prices at the destination markets. Further, the section presents ways to improve cost competitiveness for Canadian projects. ** note, improving cost competiveness = more government subsidies, LY**
1. Western Canada and Eastern Canada LNG landed costs are more expensive than the
current spot price in Japan (for Eastern Canada LNG, northeast Asia is not a priority
market). The difference between Western Canada LNG landed costs and spot price is
$0.80 at the time of writing (May 2018). ** spot price at the time of this report was $8.20..its sitting far lower now at $3.00ish**LY
2. Under an oil-linked contract ( which many Asian buyers prefer), a Western Canada LNG project will need an oil price of
approximately $80 or higher over the life of the project to break-even (contract price is
assumed at 11.5% of Brent contract; break-even costs include a return to investors).
3. The total liquefaction costs of Western Canada LNG (all costs except for natural gas) are
higher than for the US GoM-based project.
Do you see the issue now? These calculations for viability,while approximates, actually included the provincial governments ‘incentives’ aka subsidies, at an LNG price that was much higher than it is now.
The report mentions how governments could make it more competitive by offering more incentives. (I recently explored the amount of lobbying going on by CAPP and other industry groups here : https://lailayuile.com/2020/01/29/lng-lobbyists-policy-why-big-money-is-still-a-very-big-problem-in-bc-politics/ )
The questions surrounding the economics alone are unsettling. BC LNG projects require much higher LNG prices AND an oil price $80 just to break even. To make a profit it would have to be even higher.
This is why those LNG lobbyists are all busy lobbying right now. They want better policy for them and more subsidies to ensure the industry can make money.
It’s even been questioned why LNG Canada would even go ahead with such challenges. Some analysts speculate it’s just a way for LNG Canadas partners to lock down a dedicated gas supply for 40 years. Pretty much on BC taxpayers dime.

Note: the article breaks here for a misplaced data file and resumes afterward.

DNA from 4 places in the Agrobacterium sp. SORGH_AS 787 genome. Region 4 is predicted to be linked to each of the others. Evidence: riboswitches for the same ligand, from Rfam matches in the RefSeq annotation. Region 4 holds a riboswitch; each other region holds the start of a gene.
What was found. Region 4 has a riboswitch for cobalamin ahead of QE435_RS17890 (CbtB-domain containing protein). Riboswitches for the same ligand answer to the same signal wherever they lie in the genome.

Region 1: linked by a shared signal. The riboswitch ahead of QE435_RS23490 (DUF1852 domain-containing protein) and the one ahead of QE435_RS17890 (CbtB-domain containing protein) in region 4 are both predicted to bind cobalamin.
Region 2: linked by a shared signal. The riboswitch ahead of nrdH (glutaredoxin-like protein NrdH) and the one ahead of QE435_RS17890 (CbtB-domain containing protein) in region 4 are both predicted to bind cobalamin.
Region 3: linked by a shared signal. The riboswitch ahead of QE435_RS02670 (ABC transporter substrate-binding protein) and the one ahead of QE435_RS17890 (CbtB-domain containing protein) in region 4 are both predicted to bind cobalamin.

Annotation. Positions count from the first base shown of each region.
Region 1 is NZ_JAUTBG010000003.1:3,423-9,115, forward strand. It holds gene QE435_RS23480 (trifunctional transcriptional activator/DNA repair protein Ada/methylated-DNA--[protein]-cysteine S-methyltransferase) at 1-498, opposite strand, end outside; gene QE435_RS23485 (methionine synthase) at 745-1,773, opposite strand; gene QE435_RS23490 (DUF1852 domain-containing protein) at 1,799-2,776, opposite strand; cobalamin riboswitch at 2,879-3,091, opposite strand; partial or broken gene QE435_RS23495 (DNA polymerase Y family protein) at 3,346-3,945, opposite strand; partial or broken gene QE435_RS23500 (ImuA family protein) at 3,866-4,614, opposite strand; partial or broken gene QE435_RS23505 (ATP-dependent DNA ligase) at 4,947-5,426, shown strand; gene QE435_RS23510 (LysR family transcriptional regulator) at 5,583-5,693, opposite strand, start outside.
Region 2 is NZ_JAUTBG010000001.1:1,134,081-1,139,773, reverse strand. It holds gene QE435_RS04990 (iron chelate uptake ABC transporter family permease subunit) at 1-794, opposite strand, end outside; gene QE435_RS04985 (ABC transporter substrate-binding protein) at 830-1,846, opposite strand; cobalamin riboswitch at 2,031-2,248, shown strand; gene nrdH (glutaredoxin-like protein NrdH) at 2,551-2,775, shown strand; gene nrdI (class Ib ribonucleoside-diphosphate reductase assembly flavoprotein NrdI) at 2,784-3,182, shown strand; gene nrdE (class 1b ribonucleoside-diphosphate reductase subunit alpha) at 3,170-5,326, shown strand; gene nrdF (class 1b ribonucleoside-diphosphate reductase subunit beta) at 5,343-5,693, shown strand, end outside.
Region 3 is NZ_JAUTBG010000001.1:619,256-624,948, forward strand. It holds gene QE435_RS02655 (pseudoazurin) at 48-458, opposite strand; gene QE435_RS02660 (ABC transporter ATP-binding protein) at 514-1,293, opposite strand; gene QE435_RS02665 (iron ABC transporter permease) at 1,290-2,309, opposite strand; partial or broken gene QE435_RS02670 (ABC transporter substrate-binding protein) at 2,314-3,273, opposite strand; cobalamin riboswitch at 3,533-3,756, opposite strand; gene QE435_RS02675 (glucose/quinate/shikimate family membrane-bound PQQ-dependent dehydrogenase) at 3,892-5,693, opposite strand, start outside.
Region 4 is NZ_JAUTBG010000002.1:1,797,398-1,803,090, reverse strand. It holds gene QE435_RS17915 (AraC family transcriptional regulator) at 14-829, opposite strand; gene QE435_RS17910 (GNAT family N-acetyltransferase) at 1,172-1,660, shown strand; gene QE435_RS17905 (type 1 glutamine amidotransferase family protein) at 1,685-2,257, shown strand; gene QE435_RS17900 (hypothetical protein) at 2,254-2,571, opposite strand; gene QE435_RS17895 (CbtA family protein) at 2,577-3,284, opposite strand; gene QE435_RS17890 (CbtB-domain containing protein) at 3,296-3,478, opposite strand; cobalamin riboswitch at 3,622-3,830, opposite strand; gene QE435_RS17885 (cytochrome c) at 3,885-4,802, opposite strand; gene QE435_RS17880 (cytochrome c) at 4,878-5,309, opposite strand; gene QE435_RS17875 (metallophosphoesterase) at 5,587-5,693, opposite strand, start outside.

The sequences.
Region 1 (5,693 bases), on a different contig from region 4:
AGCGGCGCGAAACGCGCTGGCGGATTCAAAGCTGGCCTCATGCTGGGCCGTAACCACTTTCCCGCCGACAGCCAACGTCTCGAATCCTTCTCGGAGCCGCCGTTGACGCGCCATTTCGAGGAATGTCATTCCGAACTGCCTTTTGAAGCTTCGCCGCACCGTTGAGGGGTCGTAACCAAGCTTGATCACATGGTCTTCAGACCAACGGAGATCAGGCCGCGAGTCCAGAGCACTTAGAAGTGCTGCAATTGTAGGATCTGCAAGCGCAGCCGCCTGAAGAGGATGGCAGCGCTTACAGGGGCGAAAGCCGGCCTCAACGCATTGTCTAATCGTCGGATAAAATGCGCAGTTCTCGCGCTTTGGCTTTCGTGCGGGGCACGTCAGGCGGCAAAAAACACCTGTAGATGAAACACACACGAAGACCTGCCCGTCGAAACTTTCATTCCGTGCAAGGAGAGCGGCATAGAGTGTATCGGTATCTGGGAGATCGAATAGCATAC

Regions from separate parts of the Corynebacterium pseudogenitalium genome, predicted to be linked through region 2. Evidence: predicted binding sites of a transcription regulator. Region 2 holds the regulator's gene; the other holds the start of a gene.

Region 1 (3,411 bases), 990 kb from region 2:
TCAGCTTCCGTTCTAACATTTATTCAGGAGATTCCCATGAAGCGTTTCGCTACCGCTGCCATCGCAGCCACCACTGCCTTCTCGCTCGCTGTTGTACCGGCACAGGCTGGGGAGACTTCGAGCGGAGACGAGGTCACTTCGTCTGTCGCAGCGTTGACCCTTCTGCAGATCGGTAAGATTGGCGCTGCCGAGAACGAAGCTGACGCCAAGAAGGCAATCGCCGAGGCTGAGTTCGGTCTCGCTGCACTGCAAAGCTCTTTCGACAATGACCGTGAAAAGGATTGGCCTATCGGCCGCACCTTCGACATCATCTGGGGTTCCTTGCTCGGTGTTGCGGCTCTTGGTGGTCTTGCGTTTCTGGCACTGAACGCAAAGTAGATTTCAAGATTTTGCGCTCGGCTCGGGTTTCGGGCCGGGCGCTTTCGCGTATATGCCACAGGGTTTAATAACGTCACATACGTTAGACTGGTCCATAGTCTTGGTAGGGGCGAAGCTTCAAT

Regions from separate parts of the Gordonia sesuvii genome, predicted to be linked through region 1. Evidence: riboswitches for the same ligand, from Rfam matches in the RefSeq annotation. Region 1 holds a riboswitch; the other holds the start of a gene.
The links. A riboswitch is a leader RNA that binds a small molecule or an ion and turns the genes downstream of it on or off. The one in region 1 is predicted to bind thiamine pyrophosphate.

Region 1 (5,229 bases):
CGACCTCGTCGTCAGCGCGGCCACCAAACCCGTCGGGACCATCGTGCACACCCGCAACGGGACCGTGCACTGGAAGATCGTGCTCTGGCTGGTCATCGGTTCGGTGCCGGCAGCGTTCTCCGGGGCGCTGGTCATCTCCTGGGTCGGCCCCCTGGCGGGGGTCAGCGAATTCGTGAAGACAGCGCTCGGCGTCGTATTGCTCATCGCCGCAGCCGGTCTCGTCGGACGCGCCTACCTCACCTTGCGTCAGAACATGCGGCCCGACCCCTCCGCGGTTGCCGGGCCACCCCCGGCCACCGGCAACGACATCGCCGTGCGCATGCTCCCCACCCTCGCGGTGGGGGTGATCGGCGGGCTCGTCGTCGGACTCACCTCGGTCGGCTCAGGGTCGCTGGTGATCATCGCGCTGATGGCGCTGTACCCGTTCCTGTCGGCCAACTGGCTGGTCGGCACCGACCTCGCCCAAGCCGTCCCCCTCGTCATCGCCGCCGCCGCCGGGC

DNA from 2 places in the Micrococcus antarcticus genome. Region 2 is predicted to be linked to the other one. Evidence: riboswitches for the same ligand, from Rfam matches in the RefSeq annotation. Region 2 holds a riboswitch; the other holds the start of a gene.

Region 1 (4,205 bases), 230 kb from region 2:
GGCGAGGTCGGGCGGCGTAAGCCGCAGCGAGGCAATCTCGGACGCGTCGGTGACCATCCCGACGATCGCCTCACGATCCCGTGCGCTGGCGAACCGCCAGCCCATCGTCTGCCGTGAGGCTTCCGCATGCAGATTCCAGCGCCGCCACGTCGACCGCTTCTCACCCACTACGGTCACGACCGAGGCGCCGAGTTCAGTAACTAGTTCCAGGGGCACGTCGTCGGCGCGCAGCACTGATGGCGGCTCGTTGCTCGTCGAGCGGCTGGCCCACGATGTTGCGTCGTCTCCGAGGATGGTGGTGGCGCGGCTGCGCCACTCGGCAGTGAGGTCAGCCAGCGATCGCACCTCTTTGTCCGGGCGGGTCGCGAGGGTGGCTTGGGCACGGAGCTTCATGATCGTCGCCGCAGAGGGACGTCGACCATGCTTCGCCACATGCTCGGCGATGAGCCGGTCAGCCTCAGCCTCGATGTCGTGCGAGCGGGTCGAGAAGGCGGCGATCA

Marc Lee touches on this in his dissection of the LNG subsidies given by our current government. I suggest you read it if you haven’t. https://www.policyalternatives.ca/sites/default/files/uploads/publications/BC%20Office/2019/05/CCPA_BC%20Critiquing%20the%20LNG%20Canada%20agreement_FINAL_190506.pdf
Further food for thought on the challenging economics and viability of LNG can be found here, in this Oxford Energy Study: https://www.oxfordenergy.org/wpcms/wp-content/uploads/2019/10/Challenges-to-the-Future-of-LNG-NG-152.pdf?v=3e8d115eb4b3
One thing before I go. Boosters keep pushing the save China from air pollution and coal line. Frankly, it’s bunk. Yes, LNG is used overseas and it will continue to be. But coal is very cheap right now and will be used heavily for years to come. Right now Japan is racing to build new coal plants, despite knowing how environmentally unsound it is. https://www.nytimes.com/2020/02/03/climate/japan-coal-fukushima.html
And China is not only building more coal plants, it is also financing others in less developed countries who can’t get financing for them anywhere else.
Any LNG we produce is not going to displace the impact of all these new coal plants overseas.
Now we are in a spot where the ndp government has focused so much on one project and industry just like the BC Liberals did, that zero work has been done to diversify and create resilient northern communities that don’t bust when the resource disappears.
A lot can happen in the next few years. Many countries are moving past LNG right to renewables. Investors are wary and just this week the headlines declared worlds top LNG producer is in trouble.
LNG in BC. Is it really the motherlode…or is it just fools gold? Only time will tell.
*** update Feb 20, 2020.
CGL pipeline has applied for a loan or grant from the feds. In essence taxpayers loaning money to help build a pipeline to LNG Canada, a project that isn’t viable without billions in government subsidies.